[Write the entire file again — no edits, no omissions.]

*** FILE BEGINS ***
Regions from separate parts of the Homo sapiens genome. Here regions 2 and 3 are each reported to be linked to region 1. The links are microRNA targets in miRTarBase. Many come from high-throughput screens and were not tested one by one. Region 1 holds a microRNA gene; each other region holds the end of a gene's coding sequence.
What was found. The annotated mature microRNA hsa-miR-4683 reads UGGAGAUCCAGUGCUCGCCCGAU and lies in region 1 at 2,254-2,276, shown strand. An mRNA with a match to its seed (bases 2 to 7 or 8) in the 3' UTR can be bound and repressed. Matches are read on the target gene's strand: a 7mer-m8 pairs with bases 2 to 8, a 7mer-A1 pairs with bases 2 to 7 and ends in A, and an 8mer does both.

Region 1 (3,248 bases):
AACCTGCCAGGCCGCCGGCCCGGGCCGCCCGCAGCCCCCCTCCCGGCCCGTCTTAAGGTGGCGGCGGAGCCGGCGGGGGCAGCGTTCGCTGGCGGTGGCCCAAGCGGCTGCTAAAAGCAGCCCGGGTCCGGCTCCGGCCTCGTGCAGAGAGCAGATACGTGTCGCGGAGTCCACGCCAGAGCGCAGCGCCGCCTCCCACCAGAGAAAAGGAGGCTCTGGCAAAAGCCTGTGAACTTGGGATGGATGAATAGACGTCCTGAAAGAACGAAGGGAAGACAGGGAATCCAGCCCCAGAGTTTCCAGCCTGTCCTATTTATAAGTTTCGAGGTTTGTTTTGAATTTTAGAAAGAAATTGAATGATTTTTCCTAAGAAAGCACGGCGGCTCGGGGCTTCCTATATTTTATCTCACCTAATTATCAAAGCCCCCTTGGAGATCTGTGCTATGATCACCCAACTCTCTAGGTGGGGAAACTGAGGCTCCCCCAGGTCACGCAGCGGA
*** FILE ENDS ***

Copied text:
Regions from separate parts of the Homo sapiens genome. Here regions 2 and 3 are each reported to be linked to region 1. The links are microRNA targets in miRTarBase. Many come from high-throughput screens and were not tested one by one. Region 1 holds a microRNA gene; each other region holds the end of a gene's coding sequence.
What was found. The annotated mature microRNA hsa-miR-4683 reads UGGAGAUCCAGUGCUCGCCCGAU and lies in region 1 at 2,254-2,276, shown strand. An mRNA with a match to its seed (bases 2 to 7 or 8) in the 3' UTR can be bound and repressed. Matches are read on the target gene's strand: a 7mer-m8 pairs with bases 2 to 8, a 7mer-A1 pairs with bases 2 to 7 and ends in A, and an 8mer does both.

Region 1 (3,248 bases):
AACCTGCCAGGCCGCCGGCCCGGGCCGCCCGCAGCCCCCCTCCCGGCCCGTCTTAAGGTGGCGGCGGAGCCGGCGGGGGCAGCGTTCGCTGGCGGTGGCCCAAGCGGCTGCTAAAAGCAGCCCGGGTCCGGCTCCGGCCTCGTGCAGAGAGCAGATACGTGTCGCGGAGTCCACGCCAGAGCGCAGCGCCGCCTCCCACCAGAGAAAAGGAGGCTCTGGCAAAAGCCTGTGAACTTGGGATGGATGAATAGACGTCCTGAAAGAACGAAGGGAAGACAGGGAATCCAGCCCCAGAGTTTCCAGCCTGTCCTATTTATAAGTTTCGAGGTTTGTTTTGAATTTTAGAAAGAAATTGAATGATTTTTCCTAAGAAAGCACGGCGGCTCGGGGCTTCCTATATTTTATCTCACCTAATTATCAAAGCCCCCTTGGAGATCTGTGCTATGATCACCCAACTCTCTAGGTGGGGAAACTGAGGCTCCCCCAGGTCACGCAGCGGA